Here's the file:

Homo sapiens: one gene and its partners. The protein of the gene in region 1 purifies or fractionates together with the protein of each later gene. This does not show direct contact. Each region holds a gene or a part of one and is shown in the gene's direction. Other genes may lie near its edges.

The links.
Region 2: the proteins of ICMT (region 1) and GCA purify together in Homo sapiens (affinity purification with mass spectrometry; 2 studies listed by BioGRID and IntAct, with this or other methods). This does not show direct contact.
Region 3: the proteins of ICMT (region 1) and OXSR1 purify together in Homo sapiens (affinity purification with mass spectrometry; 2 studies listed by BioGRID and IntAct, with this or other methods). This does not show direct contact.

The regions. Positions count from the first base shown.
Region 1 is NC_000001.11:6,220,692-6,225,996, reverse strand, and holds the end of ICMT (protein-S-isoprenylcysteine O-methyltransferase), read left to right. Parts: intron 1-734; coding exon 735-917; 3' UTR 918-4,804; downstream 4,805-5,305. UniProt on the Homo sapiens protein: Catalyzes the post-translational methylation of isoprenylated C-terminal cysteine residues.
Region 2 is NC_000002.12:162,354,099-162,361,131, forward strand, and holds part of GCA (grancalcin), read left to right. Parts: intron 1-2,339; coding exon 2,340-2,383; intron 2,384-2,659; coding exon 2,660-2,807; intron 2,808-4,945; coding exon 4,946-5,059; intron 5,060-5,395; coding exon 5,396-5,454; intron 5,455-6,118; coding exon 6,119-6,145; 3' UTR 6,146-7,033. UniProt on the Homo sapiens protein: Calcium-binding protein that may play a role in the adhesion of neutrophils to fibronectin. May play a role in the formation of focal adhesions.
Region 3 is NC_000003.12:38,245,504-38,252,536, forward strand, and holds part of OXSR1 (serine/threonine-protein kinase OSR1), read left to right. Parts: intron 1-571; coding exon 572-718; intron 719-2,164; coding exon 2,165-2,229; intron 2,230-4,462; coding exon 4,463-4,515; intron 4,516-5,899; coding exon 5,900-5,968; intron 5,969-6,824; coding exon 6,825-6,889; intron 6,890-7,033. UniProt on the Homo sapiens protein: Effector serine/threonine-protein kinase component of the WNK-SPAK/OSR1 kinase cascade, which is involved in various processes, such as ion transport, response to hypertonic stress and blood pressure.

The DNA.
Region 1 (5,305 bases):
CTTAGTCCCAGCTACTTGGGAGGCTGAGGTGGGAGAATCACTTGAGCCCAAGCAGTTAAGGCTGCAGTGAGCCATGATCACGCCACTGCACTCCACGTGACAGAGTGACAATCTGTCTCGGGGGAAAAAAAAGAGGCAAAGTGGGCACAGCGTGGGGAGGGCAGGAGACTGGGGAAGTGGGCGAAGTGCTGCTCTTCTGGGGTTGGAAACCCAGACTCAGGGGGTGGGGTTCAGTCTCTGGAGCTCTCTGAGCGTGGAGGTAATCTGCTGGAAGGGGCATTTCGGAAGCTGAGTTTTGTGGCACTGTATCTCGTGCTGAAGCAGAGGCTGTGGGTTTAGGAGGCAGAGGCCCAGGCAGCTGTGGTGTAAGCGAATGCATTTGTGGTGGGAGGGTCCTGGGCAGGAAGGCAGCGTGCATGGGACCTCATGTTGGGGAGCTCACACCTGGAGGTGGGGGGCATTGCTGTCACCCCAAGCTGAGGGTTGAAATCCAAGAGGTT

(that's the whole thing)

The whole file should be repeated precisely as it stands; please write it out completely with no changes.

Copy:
Homo sapiens: one gene and its partners. The protein of the gene in region 1 purifies or fractionates together with the protein of each later gene. This does not show direct contact. Each region holds a gene or a part of one and is shown in the gene's direction. Other genes may lie near its edges.

The links.
Region 2: the proteins of ICMT (region 1) and GCA purify together in Homo sapiens (affinity purification with mass spectrometry; 2 studies listed by BioGRID and IntAct, with this or other methods). This does not show direct contact.
Region 3: the proteins of ICMT (region 1) and OXSR1 purify together in Homo sapiens (affinity purification with mass spectrometry; 2 studies listed by BioGRID and IntAct, with this or other methods). This does not show direct contact.

The regions. Positions count from the first base shown.
Region 1 is NC_000001.11:6,220,692-6,225,996, reverse strand, and holds the end of ICMT (protein-S-isoprenylcysteine O-methyltransferase), read left to right. Parts: intron 1-734; coding exon 735-917; 3' UTR 918-4,804; downstream 4,805-5,305. UniProt on the Homo sapiens protein: Catalyzes the post-translational methylation of isoprenylated C-terminal cysteine residues.
Region 2 is NC_000002.12:162,354,099-162,361,131, forward strand, and holds part of GCA (grancalcin), read left to right. Parts: intron 1-2,339; coding exon 2,340-2,383; intron 2,384-2,659; coding exon 2,660-2,807; intron 2,808-4,945; coding exon 4,946-5,059; intron 5,060-5,395; coding exon 5,396-5,454; intron 5,455-6,118; coding exon 6,119-6,145; 3' UTR 6,146-7,033. UniProt on the Homo sapiens protein: Calcium-binding protein that may play a role in the adhesion of neutrophils to fibronectin. May play a role in the formation of focal adhesions.
Region 3 is NC_000003.12:38,245,504-38,252,536, forward strand, and holds part of OXSR1 (serine/threonine-protein kinase OSR1), read left to right. Parts: intron 1-571; coding exon 572-718; intron 719-2,164; coding exon 2,165-2,229; intron 2,230-4,462; coding exon 4,463-4,515; intron 4,516-5,899; coding exon 5,900-5,968; intron 5,969-6,824; coding exon 6,825-6,889; intron 6,890-7,033. UniProt on the Homo sapiens protein: Effector serine/threonine-protein kinase component of the WNK-SPAK/OSR1 kinase cascade, which is involved in various processes, such as ion transport, response to hypertonic stress and blood pressure.

The DNA.
Region 1 (5,305 bases):
CTTAGTCCCAGCTACTTGGGAGGCTGAGGTGGGAGAATCACTTGAGCCCAAGCAGTTAAGGCTGCAGTGAGCCATGATCACGCCACTGCACTCCACGTGACAGAGTGACAATCTGTCTCGGGGGAAAAAAAAGAGGCAAAGTGGGCACAGCGTGGGGAGGGCAGGAGACTGGGGAAGTGGGCGAAGTGCTGCTCTTCTGGGGTTGGAAACCCAGACTCAGGGGGTGGGGTTCAGTCTCTGGAGCTCTCTGAGCGTGGAGGTAATCTGCTGGAAGGGGCATTTCGGAAGCTGAGTTTTGTGGCACTGTATCTCGTGCTGAAGCAGAGGCTGTGGGTTTAGGAGGCAGAGGCCCAGGCAGCTGTGGTGTAAGCGAATGCATTTGTGGTGGGAGGGTCCTGGGCAGGAAGGCAGCGTGCATGGGACCTCATGTTGGGGAGCTCACACCTGGAGGTGGGGGGCATTGCTGTCACCCCAAGCTGAGGGTTGAAATCCAAGAGGTT